This freshness pops out of performances by the Creole Choir of Cuba (who have toured previously in the U.S. as Desandann), who for generations have passed down songs in Cuba’s Haitian community with roots going back to the turn of the 19th century. Or in the stunning songs of youthful native Hawaiian artist Kaumakaiwa Kanaka'ole (NY solo debut), whose family has carefully tended the spiritual and sonic heritage of the islands for more than a century.

Many interpreters of deep and edgy roots have gained the respect of audiences and aficionados, yet still managed to fly below the radar. Pedrito Martinez, the Thelonious Monk International Jazz competition-winning percussionist and former Yerba Buena member, has been quietly playing a Manhattan restaurant gig three times a week. It’s attracted the likes of Eric Clapton and Roger Waters, while honing his Pedrito Martinez Group’s telepathic communication with music that ranges from traditional batá-rumba to Cuban jazz, son and timba.

Though hot on the salsa scene thanks to clever originals and quirky covers like the “Pantera Mambo” (based on Mancini’s Pink Panther Theme), Colombia’s La-33 made their first limited U.S. tour this past summer, selling out Lincoln Center’s Midsummer Night Swing in the process.

Senegal’s Yoro Ndiaye, making his U.S. debut, finds the more introspective sweet spot of dance-oriented mbalax, the glittering Afropop style made famous by Youssou N’dour, enjoying a renewed, ballad-driven popularity in Dakar. And guitar master Diblo Dibala, the eminence gris of Congolese soukous, will reveal why he earned the nickname “Machine Gun,” as his band and dancers offer a fast-paced invitation to boogie.

Other groups reframe tradition in striking ways, including Rhythm of Rajasthan, which takes the diverse music and dance from the birthplace of Gypsy culture (Rajasthan) and transforms it into an engaging and energetic burst on stage. Making their first U.S. appearance, Chamber Music (U.S. debut) entwines the cello of Bumcello’s Vincent Ségal and the masterful kora of Ballaké Sissoko (who has previously collaborated with Toumani Diabate and Taj Mahal), into an elegant, organic dialogue of string virtuosi.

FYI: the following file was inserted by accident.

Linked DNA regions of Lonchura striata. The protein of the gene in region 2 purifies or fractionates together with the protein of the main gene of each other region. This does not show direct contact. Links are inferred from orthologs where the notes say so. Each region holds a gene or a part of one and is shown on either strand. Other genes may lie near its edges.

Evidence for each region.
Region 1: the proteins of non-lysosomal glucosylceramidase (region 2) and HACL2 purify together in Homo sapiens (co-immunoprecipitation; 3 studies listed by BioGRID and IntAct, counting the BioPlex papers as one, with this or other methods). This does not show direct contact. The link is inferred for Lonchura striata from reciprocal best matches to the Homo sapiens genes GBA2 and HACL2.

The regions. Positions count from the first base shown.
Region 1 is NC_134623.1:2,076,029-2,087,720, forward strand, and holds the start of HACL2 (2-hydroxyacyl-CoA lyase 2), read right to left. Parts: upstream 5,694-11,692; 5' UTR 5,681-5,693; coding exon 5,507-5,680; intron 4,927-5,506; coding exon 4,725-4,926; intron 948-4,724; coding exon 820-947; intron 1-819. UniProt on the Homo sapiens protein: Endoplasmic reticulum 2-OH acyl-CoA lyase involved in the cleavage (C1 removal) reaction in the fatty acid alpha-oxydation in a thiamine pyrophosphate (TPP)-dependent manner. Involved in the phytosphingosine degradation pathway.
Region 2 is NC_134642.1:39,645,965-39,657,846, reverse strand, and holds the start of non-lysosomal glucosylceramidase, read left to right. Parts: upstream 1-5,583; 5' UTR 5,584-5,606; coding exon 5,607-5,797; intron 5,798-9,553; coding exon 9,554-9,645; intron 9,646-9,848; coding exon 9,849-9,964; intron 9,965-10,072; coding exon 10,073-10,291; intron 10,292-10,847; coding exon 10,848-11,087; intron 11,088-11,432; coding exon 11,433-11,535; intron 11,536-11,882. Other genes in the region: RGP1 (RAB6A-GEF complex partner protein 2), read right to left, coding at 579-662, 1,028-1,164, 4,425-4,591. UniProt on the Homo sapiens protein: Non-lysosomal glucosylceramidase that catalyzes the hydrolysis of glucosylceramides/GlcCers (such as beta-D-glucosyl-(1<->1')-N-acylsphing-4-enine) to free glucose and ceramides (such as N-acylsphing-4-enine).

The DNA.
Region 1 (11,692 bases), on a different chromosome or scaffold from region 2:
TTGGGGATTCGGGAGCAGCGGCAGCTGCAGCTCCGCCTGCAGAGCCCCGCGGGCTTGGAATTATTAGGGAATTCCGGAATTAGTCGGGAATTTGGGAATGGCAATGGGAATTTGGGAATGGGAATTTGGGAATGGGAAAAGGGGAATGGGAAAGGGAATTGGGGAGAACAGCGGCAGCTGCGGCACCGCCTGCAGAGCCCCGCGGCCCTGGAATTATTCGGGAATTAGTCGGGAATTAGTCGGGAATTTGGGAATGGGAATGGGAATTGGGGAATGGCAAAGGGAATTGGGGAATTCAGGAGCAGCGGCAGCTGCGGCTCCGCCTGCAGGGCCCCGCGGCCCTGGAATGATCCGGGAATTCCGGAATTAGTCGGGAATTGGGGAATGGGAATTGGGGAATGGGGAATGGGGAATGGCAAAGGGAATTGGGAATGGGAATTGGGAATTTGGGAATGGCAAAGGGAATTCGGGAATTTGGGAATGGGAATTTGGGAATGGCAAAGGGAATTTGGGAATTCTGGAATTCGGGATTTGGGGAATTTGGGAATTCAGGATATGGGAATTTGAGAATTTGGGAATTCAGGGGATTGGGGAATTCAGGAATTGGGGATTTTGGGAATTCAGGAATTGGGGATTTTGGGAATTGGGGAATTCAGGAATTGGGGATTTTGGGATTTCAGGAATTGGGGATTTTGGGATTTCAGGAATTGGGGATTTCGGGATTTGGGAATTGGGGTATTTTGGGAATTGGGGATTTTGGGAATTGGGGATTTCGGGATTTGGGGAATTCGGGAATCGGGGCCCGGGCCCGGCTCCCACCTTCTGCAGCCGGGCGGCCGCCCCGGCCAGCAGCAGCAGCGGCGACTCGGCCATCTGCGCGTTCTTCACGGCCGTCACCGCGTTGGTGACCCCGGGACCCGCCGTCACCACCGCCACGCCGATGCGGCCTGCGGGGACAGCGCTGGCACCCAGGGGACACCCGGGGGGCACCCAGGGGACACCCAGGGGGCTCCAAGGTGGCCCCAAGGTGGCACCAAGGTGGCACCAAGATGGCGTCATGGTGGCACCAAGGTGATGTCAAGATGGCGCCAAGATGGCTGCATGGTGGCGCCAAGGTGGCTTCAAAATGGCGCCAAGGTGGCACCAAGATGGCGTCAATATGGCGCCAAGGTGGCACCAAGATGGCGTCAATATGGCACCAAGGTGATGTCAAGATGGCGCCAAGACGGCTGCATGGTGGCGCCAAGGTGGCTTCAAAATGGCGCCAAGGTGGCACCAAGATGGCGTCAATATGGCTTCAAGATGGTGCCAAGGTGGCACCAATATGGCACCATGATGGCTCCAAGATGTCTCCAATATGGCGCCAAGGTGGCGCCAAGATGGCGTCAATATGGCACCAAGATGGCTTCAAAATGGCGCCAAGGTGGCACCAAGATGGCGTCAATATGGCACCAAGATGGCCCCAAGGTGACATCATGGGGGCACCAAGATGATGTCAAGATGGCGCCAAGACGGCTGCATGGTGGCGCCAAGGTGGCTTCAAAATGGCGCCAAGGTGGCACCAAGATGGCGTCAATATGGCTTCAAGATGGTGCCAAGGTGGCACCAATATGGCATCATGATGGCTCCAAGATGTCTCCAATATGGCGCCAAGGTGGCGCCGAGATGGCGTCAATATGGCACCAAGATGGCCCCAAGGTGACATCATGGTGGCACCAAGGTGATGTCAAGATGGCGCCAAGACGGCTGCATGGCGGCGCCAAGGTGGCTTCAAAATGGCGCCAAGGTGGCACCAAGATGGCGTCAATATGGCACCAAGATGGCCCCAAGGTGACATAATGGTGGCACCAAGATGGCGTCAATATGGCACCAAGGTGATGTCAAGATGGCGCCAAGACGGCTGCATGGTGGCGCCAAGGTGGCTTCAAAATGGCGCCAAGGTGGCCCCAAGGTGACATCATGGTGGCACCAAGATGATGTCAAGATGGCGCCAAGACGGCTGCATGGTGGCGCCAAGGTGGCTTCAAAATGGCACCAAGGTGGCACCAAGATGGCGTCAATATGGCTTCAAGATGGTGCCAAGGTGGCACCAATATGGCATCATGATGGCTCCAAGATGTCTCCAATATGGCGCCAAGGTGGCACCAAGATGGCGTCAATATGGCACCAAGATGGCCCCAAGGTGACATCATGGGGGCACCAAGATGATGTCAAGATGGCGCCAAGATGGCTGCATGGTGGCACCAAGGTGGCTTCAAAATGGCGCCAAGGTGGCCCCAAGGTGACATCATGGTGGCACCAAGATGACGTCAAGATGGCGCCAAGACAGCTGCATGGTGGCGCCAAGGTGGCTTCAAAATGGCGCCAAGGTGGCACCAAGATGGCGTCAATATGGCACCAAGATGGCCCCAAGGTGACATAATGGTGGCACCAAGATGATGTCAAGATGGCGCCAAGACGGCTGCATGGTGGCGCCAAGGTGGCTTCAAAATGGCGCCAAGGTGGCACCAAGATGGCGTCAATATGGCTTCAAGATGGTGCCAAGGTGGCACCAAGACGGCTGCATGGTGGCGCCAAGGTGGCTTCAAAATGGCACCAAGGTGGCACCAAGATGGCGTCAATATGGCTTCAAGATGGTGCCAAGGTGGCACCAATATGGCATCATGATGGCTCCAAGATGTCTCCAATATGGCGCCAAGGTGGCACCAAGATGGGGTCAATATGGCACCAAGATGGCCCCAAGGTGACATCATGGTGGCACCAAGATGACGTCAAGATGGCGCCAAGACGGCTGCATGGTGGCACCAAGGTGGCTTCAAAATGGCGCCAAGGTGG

In only their second trip to the U.S., Orquestra Contemporânea de Olinda includes an all-star collaboration from Northeast Brazil’s red-hot mangue beat scene and offers a dialogue of a different sort, between the brassy horns of Pernambuco’s carnival frevo music and funk and rock. Zikrayat offers a glimpse of the musicianship and glamour of midcentury Egyptian cinema (as well as folk and classical Arabic music from around the Middle East), turning forgotten film gems into a passionate acoustic performance and riveting movement.

“Because globalFEST’s primary mission is to present cutting edge music to presenters in town for the annual Arts Presenters conference whose performance spaces range from cabarets and clubs to major performing arts centers and outdoor festivals, we program globalFEST to fit this range of venues, while creating a great experience for the general public too” explains Soffer. “That’s why Webster Hall is an ideal place to see these musicians,” adds Thake. “Its three diverse stages allow audiences to experience artists in spaces best suited to their sound and energy.”

And that’s also why globalFEST, along with launching dozens of careers, has become the most influential world music showcase festival in North America, year after year, as well as an engine for cultural change and international connections.

“Global citizenry is a priority for France, and we continue to support globalFEST even in lean times, in hopes of sharing the multicultural musical heritages of francophone artists and beyond," says Emmanuel Morlet, Director of the Music Office at the French Embassy, the festival’s founding sponsor. “From increasing understanding to the real economic role the festival plays for emerging performers, now more than ever globalFEST plays a great role in connecting people across political boundaries.”

Please note that Turkish performer Mustafa Özarslan will not be appearing at this year’s festival.

globalFEST, Inc. is a not-for-profit production presented in association with World Music Institute, Joe’s Pub at the Public Theater, Acidophilus: Live & Active Cultures and The Bowery Presents. Support for all eight editions has been provided by The Cultural Services of the French Embassy with additional support from the French Music Export Office, recognizing France’s pre-eminent role as a hotbed of global music activity. The globalFEST media sponsors are WNYC Radio and Artist visa services are provided courtesy of Tamizdat. Publicity services are provided by rock paper scissors, inc.

Share |

<< release: 01/09/11 >>